credibility and evidentiary issues "must be supported by
specific, cogent reasons." See Reddick v.
Chater, 157 F.3d 715, 722 (9th Cir. 1998).
the ALJ rejects the opinion of an examining doctor, even if
it is contradicted by another doctor, the ALJ must provide
"specific and legitimate reasons that are supported by
substantial evidence in the record" for rejecting the
opinion. See Lester v. Chater, 81 F.3d 821, 830-31
(9th Cir. 1996) (citing Andrews v. Shalala, 53 F.3d
1035, 1042 (9th Cir. 1995)). The ALJ can satisfy this
requirement "by setting out a detailed and thorough
summary of the facts and conflicting clinical evidence,
stating his interpretation thereof, and making
findings." Reddick, 157 F.3d at 725 (citing
Magallanes v. Bowen, 881 F.2d 747, 751 (9th Cir.
1989)). The court may also draw "specific and legitimate
inferences from the ALJ's opinion."
Magallanes, 881 F.2d at755. The court now reviews
the ALJ's evaluation of the relevant medical evidence.
R.A. Cline, Psv.D.
Cline examined Ms. Ford on December 6, 2012. (AR at 316-23.)
During the examination, Dr. Cline conducted a clinical
interview, during which she documented Ms. Ford's subject
complaints and her own observations. (Id. at
316-17.) Dr. Cline noted Ms. Ford was "visibly anxious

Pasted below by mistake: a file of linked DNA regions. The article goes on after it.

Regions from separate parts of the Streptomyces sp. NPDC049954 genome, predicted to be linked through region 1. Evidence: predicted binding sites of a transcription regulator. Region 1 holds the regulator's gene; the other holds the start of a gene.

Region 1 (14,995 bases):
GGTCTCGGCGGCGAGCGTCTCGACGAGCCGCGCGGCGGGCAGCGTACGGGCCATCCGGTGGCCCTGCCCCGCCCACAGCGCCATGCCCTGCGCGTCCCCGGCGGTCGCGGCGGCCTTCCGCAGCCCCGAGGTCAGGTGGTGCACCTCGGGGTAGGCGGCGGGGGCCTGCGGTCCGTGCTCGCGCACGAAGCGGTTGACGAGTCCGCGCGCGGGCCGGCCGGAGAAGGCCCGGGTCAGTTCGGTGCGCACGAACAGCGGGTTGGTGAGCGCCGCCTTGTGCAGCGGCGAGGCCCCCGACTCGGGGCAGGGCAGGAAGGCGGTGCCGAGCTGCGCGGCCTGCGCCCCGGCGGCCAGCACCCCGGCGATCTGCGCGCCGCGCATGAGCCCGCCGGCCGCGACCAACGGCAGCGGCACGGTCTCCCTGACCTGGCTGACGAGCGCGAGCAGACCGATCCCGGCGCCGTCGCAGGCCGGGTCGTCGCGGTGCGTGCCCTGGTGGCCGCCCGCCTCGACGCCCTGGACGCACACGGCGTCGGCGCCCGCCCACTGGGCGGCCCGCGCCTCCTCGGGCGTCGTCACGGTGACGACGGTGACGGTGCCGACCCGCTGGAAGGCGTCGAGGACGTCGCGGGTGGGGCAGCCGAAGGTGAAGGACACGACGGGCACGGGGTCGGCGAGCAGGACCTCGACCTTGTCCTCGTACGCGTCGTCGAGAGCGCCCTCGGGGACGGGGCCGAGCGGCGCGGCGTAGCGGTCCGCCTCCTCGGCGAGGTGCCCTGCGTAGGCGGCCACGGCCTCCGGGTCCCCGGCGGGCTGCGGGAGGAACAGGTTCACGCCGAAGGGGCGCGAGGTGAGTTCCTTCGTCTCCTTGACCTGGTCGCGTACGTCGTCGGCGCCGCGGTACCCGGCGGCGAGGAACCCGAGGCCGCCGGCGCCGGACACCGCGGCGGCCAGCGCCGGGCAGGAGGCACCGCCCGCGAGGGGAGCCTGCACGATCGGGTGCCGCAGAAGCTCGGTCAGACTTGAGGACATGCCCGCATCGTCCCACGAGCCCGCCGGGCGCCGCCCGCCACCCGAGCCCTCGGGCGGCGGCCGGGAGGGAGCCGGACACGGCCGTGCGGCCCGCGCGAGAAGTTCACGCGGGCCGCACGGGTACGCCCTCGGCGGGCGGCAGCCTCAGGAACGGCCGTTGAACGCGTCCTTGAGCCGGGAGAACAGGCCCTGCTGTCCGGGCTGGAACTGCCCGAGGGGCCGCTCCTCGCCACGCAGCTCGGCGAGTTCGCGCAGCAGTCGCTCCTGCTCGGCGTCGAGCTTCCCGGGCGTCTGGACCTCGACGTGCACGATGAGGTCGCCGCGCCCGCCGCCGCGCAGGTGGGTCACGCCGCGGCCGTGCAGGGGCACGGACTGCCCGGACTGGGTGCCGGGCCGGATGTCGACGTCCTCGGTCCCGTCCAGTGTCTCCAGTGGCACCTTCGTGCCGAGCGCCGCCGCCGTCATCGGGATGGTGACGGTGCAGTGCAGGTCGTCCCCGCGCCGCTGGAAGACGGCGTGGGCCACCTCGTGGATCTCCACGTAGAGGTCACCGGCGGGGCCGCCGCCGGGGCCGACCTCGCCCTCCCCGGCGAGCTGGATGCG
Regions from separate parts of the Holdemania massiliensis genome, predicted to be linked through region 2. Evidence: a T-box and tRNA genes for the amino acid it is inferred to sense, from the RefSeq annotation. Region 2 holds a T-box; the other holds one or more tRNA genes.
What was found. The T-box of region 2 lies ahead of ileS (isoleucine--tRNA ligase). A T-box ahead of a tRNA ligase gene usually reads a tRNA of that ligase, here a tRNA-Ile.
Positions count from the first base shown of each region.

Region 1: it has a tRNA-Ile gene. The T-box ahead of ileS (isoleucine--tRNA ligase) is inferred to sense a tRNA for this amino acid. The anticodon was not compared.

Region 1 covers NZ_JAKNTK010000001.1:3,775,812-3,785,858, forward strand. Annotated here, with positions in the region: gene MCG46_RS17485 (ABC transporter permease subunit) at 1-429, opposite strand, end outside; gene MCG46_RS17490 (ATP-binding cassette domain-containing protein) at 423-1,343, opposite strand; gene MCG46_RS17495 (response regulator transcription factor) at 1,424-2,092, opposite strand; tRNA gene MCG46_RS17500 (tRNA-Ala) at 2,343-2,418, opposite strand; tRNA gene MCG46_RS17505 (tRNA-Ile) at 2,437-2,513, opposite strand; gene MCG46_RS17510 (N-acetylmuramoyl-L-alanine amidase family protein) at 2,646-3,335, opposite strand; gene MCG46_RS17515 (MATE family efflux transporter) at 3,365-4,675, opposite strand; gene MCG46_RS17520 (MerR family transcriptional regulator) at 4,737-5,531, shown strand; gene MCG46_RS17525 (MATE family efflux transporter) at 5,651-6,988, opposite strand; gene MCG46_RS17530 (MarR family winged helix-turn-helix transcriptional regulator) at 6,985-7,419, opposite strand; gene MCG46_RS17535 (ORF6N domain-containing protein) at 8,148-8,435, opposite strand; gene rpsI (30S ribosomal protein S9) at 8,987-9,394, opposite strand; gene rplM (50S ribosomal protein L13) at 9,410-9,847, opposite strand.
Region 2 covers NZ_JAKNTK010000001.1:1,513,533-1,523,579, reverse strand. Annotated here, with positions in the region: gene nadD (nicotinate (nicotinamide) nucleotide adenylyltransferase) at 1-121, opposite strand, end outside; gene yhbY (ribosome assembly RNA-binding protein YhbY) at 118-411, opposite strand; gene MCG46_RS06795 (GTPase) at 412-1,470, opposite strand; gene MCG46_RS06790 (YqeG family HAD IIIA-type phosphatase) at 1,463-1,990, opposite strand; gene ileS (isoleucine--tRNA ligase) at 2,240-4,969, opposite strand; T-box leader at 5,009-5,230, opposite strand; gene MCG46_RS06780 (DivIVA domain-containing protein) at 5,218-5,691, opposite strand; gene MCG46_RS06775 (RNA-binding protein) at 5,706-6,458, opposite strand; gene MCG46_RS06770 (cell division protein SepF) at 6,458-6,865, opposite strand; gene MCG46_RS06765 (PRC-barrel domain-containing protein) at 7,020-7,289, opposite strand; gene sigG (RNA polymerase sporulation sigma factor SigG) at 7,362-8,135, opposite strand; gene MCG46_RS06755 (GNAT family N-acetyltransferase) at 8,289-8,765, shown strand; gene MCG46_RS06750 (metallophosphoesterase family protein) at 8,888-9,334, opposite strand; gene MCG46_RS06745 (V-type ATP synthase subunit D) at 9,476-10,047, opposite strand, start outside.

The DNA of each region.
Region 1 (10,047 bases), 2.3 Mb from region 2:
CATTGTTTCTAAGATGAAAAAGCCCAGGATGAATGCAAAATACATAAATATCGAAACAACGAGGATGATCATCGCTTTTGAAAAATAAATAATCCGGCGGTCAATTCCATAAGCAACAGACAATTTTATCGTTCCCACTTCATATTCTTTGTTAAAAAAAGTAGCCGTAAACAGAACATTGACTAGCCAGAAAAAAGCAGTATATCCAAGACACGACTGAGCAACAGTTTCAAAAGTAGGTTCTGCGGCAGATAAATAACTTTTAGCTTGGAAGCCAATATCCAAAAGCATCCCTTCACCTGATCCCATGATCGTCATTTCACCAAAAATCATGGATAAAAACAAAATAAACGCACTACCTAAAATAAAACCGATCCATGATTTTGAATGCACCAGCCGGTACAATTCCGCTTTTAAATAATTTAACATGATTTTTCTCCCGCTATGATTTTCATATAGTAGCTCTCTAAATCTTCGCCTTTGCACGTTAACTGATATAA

with her hands trembling and being very tearful throughout
the initial portion of the interview." (Id. at
316.) Dr. Cline also remarked that she did not have records
available to review. (Id.)
Cline conducted several tests during her examination of Ms.
Ford. (Id. at 317.) Ms. Ford's score on the Beck
Anxiety Inventory ("BAI") "indicate[d] a
marked to severe level of anxiety, " which Dr. Cline
stated was congruent with Ms. Ford's presentation during
the examination. (Id.) Dr. Cline further noted that
Ms. Ford's score on the Beck Depression Inventory-II
"indicate[d] a moderate to marked level of depression at
this time and over the last two weeks." (Id.)
Based upon her observations, Dr. Cline diagnosed Ms. Ford
with depressive disorder, generalized anxiety disorder with
features of panic disorder, and posttraumatic stress
disorder. (Id. at 318.) Dr. Cline additionally
concluded that Ms. Ford had marked limitations in both her
ability to communicate and perform effectively in a work
setting, and her ability to complete a normal work day or
week without interruptions from her psychological symptoms.
(Id. at 318-19.)
rejected Dr. Cline's opinions on Ms. Ford's mental
limitations because (1) they were based on a single
examination; and (2) Dr. Cline relied heavily on Ms.
Ford's subjective report of symptoms. (Id. at
33.) The ALJ accepted Dr. Cline's opinion "that the
most that the claimant can still do are unskilled tasks with
reduced social interaction because of severe mental
erred in rejecting Dr. Cline's opinions. He gave only two